Irina


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RE: Forbid

Irina,

I think you're right; rooting new leaves would be quicker than waiting for a recovery. Do you think it's advisable to use the Forbid on everything 'just in case'?
Linda


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RE: Forbid

Isn't Psychedelic Show a chimera? (so rooting leaves won't be a solution)


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RE: Forbid

I have used Forbid when I found a few of my plants that looked like they had cyclamen mites . I took a few leaves of each of the plants washed them good with soup and water and put them down . The plants went into the trash and I sprayed all my other plants with Forbid and Avid Miticides. I keep most of my plants under 7 in humidity domes. I live in Tucson Az and I grow mostly sem and min, with the dryness they need them . I did not have any problems. Both are pretty safe to use around mammals, but if you have fish or a bird you need to be careful It is best not to use most Miticides more that one or two times the mities will develop resistance to them.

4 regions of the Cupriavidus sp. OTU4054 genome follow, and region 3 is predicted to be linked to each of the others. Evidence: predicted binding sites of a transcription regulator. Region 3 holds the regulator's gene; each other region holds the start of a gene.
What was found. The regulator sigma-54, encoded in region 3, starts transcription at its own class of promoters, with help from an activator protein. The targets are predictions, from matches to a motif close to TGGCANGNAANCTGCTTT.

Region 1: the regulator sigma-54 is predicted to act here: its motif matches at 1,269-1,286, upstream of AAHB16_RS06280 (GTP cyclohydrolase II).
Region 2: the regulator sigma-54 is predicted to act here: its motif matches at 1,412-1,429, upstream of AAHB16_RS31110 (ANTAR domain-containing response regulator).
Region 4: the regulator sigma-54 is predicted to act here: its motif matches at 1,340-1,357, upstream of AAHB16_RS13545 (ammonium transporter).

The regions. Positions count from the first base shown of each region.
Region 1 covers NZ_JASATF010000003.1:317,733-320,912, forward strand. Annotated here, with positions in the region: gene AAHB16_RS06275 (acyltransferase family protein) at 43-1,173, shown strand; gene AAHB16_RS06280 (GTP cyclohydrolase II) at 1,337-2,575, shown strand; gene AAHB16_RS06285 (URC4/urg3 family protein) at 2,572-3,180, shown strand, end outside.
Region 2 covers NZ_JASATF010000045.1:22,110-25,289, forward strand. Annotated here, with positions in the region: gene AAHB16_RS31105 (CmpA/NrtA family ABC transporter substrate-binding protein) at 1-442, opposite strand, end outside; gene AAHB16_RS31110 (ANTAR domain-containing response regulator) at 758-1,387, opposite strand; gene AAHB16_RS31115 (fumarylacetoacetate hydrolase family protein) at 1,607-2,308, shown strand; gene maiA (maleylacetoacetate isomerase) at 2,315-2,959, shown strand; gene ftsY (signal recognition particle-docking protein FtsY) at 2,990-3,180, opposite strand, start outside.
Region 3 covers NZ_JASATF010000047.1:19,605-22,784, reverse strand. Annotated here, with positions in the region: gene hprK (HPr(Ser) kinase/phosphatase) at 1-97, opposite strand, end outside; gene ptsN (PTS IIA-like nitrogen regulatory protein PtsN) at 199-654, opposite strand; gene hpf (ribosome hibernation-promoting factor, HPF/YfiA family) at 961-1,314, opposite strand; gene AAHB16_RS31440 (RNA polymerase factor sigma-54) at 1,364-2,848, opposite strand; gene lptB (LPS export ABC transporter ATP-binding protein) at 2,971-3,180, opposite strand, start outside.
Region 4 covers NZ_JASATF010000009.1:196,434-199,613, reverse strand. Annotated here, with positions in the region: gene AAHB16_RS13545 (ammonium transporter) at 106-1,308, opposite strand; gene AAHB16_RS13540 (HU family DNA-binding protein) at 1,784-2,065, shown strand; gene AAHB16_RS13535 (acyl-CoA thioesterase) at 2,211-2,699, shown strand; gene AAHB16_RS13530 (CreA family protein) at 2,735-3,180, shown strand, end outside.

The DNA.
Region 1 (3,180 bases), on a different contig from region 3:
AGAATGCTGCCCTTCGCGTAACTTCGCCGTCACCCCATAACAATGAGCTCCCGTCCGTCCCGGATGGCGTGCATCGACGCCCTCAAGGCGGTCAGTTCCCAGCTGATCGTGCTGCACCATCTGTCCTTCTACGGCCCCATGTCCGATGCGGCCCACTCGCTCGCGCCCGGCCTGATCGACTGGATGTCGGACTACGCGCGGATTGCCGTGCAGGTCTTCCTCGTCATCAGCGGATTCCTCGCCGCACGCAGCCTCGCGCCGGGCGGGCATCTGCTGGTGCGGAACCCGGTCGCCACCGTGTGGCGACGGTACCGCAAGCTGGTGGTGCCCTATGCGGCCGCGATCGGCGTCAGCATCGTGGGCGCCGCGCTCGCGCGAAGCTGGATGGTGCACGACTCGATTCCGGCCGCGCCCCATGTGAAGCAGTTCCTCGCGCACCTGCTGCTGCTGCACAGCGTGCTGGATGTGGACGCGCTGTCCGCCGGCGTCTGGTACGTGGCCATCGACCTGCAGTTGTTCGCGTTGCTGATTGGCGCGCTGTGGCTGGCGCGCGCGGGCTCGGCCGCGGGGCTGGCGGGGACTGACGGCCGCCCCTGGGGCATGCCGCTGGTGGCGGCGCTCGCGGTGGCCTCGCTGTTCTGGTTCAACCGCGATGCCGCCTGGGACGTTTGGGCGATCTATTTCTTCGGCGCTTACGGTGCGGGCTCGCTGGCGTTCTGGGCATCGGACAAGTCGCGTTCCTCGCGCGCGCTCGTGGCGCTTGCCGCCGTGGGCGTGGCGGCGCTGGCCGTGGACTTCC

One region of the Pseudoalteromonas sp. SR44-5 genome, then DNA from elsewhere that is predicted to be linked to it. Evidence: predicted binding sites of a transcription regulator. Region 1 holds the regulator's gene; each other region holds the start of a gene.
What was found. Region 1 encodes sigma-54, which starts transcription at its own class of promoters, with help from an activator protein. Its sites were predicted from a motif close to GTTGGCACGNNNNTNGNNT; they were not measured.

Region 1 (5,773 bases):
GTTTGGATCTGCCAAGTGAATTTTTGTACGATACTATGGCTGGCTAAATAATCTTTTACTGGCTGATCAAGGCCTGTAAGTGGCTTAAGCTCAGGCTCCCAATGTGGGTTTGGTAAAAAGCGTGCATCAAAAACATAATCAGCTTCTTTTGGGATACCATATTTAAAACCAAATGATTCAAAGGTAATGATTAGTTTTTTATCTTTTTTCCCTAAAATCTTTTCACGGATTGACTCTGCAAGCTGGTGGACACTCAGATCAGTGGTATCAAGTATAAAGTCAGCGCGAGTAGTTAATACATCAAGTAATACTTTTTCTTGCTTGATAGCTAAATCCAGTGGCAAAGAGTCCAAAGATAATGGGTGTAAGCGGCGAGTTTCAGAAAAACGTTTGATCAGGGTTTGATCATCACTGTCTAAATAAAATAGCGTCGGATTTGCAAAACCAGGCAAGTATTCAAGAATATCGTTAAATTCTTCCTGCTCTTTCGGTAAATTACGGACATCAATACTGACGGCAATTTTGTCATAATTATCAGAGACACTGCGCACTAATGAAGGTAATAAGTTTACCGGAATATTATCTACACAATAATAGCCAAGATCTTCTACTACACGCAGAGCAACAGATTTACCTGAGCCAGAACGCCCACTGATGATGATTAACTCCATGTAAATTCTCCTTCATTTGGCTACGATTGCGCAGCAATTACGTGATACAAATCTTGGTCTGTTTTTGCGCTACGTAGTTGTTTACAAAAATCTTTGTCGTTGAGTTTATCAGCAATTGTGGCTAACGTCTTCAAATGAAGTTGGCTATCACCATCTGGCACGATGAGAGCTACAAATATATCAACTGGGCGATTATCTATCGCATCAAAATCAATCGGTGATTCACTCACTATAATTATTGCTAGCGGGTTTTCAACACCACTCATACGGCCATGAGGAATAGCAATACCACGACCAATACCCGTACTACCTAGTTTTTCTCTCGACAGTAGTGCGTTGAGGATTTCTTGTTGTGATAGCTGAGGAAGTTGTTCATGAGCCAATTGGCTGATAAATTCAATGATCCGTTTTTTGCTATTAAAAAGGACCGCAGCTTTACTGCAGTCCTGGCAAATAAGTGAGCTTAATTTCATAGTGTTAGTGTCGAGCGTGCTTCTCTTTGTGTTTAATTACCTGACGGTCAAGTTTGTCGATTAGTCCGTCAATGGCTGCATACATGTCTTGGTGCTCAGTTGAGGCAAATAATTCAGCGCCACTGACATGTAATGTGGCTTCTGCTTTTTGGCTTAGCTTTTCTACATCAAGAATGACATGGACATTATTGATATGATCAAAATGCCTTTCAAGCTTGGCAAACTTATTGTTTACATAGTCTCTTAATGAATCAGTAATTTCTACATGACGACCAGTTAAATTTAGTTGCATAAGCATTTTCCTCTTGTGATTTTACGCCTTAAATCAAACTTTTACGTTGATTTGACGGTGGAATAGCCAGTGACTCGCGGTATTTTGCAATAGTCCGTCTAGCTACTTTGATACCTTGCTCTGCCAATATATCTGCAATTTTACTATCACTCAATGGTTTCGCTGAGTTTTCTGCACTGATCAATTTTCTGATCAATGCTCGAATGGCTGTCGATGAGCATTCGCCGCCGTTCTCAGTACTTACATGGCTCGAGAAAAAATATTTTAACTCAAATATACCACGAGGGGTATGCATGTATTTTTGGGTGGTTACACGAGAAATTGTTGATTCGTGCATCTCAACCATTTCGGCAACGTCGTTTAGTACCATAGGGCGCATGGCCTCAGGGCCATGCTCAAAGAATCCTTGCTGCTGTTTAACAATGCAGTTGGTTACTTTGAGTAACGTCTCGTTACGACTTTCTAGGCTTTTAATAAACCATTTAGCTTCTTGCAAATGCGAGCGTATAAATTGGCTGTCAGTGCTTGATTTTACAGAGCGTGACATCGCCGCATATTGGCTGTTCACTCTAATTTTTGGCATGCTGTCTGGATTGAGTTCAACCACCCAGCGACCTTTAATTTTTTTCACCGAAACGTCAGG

The newest Miticides out now is Kontos you can pick up 1 oz on e bay for $45.00.It has the ability to to be absorbed by the plant, move up and down through its Vascular system which the others can not
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RE: Forbid

Daniel - you are a hero! Growing AVs in Tucson - this is a real challenge.

Forbid is also a systemic, and I got it from ebay for $22 per half oz.

Linda - I didn't see any signs of phytoxicity from Forbid or Avid - so if it gives you a peace of mind to have it done - go for it.

As far as I remember - the cyclamen mites like center leaves and they stunt them, broad mites make older leaves look spoon-upside down - and they live on older leaves.

So - if it is a chimera, I would pinch the tip of crown out -spray the plant - and wait for the suckers.

Good Luck

irina


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RE: Forbid

I thought a few pictures might be helpful. Obviously, this plant is history, but I wonder what is going on. I had divided this in October, it was fine until a week or so ago, and it went like this practically overnight.


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RE: Forbid

Another picture of the same division. Again, the center looks off, but very different, I think, from the first picture. And the blooms are fine.


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RE: Forbid

One more. Another division from the original plant. Also, these divisions are suckering like crazy. So--conditions, mites, general obstinacy???


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RE: Forbid

Linda -